Admittedly, “The Man in the High Castle,” the new original series from Amazon Prime, is in a tough spot. Many TV fans are wondering if the much-hyped drama now streaming on Amazon can live up to the standard set by its Emmy-award winning Amazon predecessor, “Transparent.”
“High Castle” is based on — but takes liberties with — Philip K. Dick’s Hugo Award-winning novel of the same name, an alternate history in which the Axis powers win World War II after exploding a nuclear device on Washington, D.C.
It’s 1962 — 15 years after the Americans surrender — and the United States is divided into three sections: the Greater Nazi Reich in most of the East, the Japanese Pacific States along the West Coast and a neutral zone along the Rockies.
In a crowded field of dystopian pop culture offerings (think “The Hunger Games” books and movies and HBO’s “The Leftovers”) “High Castle” has some clever tricks to set it apart. It’s an arresting concept of an Axis-controlled America. Plus, the show’s muted color palette is dreary and suitably oppressive. But an appropriate visual patina alone does not carry a story.
Where “High Castle” falters is viewers never get a sense of what Americans’ lives are like. It appears that most continue on as before — except for the Jews, who have been mostly exterminated (more on that later). For the most part, people go to work, watch television and seem accepting of the German and Japanese occupation.
What’s that stuff flying in the air? Oh, it’s just ash from the hospital, explains an amiable Midwestern cop sporting a swastika armband. Tuesdays are when “they burn cripples and the terminally ill,” he says, nonplussed.
The story opens with Juliana Crain (Alexa Davalos), who lives with boyfriend Frank Frink (Rupert Evans) in Japanese San Francisco. She spends most of her time studying Aikido. Just seconds before her younger sister, who joined the resistance, is killed, she hands Juliana a film reel. It needs to get to the neutral zone to the mythical “man in the high castle.”
Meanwhile, in New York, Joe Blake (Luke Kleintank) also starts out for the neutral zone in a truck carrying the same film.
Both characters watch and are moved by the film, which is mostly newsreel footage of Allied victories early in the war. Why the Nazis fear this or why neither Juliana nor Joe are surprised is one of many puzzles — after all, it’s not ancient history. The war ended in their lifetimes — surely there are enough people around who remember that the Americans were not entirely pushovers?
Julia and Joe meet in Canon City, Colorado, in the neutral zone. Neither is aware of the other’s mission; the episode ends with a surprise that raises hopes for the series’ potential.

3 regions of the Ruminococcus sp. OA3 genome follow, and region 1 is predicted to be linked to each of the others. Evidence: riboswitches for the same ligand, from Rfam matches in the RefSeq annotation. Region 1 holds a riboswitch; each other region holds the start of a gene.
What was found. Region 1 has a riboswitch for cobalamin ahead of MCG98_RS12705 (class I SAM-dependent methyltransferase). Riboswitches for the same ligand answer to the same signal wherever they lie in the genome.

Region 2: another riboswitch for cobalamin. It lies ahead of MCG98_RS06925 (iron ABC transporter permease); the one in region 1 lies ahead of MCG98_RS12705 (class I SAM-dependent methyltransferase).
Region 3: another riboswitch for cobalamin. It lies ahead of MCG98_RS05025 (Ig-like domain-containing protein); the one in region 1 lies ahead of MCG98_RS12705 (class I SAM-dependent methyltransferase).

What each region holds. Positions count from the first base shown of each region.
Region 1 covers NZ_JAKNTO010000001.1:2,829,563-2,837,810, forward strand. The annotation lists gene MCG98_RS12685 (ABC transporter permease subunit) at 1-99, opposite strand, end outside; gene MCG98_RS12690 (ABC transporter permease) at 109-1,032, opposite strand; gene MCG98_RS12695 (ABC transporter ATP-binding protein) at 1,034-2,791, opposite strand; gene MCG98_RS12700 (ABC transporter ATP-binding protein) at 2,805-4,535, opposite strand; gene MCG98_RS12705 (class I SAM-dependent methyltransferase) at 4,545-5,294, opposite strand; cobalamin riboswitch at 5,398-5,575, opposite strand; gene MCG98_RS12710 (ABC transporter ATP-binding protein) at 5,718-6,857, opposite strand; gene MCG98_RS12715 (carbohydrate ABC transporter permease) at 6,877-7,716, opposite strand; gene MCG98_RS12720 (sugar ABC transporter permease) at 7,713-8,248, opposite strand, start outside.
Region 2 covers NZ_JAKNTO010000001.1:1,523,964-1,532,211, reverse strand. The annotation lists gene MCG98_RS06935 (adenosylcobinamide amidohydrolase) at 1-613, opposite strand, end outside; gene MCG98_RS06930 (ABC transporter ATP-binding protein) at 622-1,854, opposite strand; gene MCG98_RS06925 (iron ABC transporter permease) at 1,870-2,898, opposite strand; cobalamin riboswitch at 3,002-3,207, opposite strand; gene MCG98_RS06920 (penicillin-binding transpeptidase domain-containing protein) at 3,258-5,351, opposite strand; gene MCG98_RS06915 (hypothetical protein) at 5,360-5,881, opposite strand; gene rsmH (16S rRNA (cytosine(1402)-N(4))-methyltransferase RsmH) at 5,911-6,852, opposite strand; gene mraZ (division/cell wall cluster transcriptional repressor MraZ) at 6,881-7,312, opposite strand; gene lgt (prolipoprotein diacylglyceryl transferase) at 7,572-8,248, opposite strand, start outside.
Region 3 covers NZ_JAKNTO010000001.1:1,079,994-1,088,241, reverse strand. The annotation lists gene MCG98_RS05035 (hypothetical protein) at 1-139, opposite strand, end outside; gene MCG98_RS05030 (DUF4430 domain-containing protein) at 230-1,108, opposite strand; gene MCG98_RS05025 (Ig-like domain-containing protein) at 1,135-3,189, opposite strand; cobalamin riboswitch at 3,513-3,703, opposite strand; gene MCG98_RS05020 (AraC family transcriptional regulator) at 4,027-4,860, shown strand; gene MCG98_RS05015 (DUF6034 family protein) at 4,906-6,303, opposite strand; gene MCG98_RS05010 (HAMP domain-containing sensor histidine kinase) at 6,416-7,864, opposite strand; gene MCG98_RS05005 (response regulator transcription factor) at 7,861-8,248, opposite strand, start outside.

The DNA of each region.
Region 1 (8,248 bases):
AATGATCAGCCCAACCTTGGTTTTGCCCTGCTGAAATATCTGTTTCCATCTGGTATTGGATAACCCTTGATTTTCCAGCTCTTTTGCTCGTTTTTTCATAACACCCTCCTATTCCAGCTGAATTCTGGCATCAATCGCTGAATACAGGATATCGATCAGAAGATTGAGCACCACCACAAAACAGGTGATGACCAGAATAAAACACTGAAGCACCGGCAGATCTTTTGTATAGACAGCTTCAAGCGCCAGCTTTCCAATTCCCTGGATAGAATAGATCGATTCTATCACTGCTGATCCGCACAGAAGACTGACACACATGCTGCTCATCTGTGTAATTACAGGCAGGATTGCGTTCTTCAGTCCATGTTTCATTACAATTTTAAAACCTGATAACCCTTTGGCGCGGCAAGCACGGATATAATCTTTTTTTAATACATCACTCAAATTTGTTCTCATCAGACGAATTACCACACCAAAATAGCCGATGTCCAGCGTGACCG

But, alas, it doesn’t quite live up to them.
For one thing, there are too many story lines. There is the tension between the two Axis partners: Hitler is alive, but ill. The Japanese fear that once he dies, Joseph Goebbels or Heinrich Himmler will assume power and attempt to take the West Coast as well.
And then there’s the super-slow pacing. Consider the show’s most interesting character, Obergruppenfuhrer John Smith (Rufus Sewell): In some ways, he’s a typical American suburbanite with a large colonial and nuclear family on Long Island. Yet he has a keen knack for evil. How and why would he rise so fast in the Nazi party?
It isn’t until the sixth hour that there is a hint something terrible happened in his past. And we still don’t know what it was.
Still, producer and writer Frank Spotnitz deserves credit for tackling something different; a kind of sci-fi universe that doesn’t include zombies. Also, it is a Holocaust story that doesn’t downplay the Holocaust.
Frank, Juliana’s boyfriend, had a Jewish grandfather. Brought in for questioning by Japanese cops about his girlfriend’s disappearance, he’s accused of being a Jew. When Frank complains he isn’t, his Japanese interrogator tells him “Jews don’t get to decide who is Jewish.”
Just how many Jews are left in this new world is unclear, but there seems to be a Jewish underground. Following the Zyklon B gassing of his sister and her family, Frank is contacted by one of her friends who whispers “to life” in his ear. It kindles a memory of his grandfather and ultimately the friend recites Kaddish for Frank’s family.
You’d think a scene like that would elicit a strong emotional response, but Frank and others are so blandly drawn that it comes across as artificial.
And yet, though I may have been disappointed by the first six episodes, I’ll be back to watch the last four — if only to discover if there actually is a man in a high castle, and why he’s there.